Three of our Global Youth Ambassadors tell how they delivered a call for action from 1.5 million young people to the head of the United Nations.
One week ago today, three youth activists from Nepal, Sierra Leone and Kenya stood in the heart of the United Nations.
They were part of a historic milestone for global education funding. The three - members of Theirworld's network of Global Youth Ambassadors in 90 countries - delivered a petition with 1.5 million signatures to UN Secretary-General António Guterres.
It called for the International Finance Facility for Education (IFFEd) to be backed by the international community - unlocking an additional $10 billion a year to help millions of children into school.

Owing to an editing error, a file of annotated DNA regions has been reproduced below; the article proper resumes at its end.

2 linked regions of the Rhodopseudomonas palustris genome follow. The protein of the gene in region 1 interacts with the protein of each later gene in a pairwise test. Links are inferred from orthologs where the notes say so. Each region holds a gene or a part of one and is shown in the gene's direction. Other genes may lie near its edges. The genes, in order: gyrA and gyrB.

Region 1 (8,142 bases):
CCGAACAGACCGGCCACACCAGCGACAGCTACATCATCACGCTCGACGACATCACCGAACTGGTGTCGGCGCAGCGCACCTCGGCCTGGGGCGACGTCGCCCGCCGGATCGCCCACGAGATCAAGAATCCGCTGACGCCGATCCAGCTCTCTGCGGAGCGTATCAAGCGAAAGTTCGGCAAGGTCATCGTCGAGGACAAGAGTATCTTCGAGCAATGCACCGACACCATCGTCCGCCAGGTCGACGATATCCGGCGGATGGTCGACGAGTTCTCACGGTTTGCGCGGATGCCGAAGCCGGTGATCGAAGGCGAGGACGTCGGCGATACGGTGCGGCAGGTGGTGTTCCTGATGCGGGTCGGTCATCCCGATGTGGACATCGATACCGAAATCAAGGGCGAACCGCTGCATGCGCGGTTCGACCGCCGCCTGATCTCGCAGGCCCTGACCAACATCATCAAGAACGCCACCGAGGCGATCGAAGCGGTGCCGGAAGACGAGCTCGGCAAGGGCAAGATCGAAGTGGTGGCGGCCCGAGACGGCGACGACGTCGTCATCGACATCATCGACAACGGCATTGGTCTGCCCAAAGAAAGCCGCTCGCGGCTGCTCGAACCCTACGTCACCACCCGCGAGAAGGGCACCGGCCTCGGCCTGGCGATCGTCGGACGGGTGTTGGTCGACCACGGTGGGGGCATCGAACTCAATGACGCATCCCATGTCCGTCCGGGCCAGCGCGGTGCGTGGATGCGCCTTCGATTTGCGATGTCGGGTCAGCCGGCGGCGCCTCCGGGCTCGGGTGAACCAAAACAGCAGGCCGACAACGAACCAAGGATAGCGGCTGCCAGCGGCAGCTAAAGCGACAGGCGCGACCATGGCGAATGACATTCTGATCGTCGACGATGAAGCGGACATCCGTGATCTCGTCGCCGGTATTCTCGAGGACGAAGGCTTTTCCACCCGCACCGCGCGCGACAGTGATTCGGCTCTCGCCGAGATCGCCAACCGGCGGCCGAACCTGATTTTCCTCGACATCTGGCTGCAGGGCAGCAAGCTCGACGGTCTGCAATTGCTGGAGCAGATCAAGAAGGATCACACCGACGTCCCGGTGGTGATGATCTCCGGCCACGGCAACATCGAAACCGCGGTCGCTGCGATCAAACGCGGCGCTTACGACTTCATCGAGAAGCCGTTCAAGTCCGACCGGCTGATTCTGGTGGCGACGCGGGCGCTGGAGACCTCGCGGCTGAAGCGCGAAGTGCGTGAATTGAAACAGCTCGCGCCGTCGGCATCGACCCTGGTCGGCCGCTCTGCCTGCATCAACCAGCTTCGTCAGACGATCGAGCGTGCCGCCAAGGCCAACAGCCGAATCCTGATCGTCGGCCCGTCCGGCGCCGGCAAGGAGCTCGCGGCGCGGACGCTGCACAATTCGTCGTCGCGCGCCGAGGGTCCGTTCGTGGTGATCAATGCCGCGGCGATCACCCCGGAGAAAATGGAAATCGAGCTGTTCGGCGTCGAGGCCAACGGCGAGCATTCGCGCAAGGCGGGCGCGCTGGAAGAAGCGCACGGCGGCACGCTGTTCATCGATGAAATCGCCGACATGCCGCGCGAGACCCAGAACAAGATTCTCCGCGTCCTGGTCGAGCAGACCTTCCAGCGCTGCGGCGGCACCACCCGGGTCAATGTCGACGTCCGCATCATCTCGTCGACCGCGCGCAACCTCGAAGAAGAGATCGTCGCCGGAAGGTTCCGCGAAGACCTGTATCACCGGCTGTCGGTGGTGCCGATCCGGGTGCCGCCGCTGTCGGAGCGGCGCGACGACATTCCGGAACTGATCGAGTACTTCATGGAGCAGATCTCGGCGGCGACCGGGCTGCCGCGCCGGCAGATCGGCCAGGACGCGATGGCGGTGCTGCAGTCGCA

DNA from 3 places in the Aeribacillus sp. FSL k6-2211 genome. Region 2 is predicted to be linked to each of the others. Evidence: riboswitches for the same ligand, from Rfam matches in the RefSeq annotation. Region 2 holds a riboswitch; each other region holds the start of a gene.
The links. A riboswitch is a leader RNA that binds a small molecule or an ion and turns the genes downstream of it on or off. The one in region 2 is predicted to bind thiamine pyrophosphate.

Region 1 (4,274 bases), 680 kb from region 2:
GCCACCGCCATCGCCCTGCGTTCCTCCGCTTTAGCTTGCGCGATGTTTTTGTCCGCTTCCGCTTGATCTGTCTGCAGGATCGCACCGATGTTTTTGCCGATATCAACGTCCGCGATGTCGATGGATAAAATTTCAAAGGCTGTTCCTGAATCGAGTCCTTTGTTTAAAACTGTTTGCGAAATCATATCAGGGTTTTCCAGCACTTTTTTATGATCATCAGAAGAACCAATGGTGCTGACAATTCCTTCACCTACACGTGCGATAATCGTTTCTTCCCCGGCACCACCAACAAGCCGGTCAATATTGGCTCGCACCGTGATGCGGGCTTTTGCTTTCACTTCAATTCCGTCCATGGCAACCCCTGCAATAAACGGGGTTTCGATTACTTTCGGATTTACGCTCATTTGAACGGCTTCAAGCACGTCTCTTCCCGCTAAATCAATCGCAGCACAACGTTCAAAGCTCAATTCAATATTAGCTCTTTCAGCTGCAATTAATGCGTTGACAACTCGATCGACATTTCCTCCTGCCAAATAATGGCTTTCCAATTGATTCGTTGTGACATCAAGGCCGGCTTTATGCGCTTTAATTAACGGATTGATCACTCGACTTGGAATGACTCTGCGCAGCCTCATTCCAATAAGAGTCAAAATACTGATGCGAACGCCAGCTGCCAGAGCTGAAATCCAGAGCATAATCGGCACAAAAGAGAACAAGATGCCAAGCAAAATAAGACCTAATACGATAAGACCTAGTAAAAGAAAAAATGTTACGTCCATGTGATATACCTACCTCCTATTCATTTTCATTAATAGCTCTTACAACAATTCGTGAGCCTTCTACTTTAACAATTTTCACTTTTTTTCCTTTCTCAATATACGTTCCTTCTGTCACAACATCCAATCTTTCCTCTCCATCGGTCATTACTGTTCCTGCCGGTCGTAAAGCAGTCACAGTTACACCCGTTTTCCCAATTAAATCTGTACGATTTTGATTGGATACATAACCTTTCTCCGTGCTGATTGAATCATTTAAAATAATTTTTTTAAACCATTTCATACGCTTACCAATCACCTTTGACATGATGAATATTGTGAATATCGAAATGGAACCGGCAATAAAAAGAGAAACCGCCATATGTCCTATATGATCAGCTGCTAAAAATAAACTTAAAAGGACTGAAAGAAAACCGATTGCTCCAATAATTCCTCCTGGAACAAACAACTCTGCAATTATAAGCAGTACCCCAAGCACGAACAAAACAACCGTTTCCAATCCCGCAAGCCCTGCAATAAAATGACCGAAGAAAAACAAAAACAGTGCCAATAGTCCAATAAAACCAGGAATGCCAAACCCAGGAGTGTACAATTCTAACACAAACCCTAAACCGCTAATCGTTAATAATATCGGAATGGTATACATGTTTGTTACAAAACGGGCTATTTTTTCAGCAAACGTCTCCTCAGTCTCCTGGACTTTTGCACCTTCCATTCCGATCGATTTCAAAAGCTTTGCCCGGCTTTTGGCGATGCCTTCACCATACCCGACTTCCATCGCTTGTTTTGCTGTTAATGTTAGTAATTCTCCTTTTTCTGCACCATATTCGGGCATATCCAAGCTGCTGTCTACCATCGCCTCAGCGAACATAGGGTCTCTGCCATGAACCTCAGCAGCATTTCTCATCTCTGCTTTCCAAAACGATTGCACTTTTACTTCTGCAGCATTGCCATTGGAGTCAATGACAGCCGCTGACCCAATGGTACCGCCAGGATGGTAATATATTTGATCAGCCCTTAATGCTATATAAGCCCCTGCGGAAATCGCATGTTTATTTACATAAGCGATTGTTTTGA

With a few days to reflect on their momentous visit to New York, our Global Youth Ambassadors tell what they saw, what they learned and what they hope for next.
Asmita Ghimire from Nepal
Thank you so much Global Youth Ambassadors and Theirworld for giving this opportunity to us. We have been the leaders of a proud, historic and glorious moment that has now been written in the history of the United Nations.
It was a great honour and privilege to be there with my fellow Global Youth Ambassadors. It was one of my lucky days to meet UN Secretary-General António Guterres and the UN Special Envoy for Global Education, Gordon Brown.
This was a life-changing experience. When I was at the UN I felt that I was not alone - I am not a lone voice. I was the voice of my fellow 900 Global Youth Ambassadors and I was the voice of those millions of children and young people around the world who are deprived of the right to quality education.
I was happy and honoured to be presenting the petition to the UN Secretary-General on behalf of 1.5 million young people. The message from all youth is to make the impossible possible.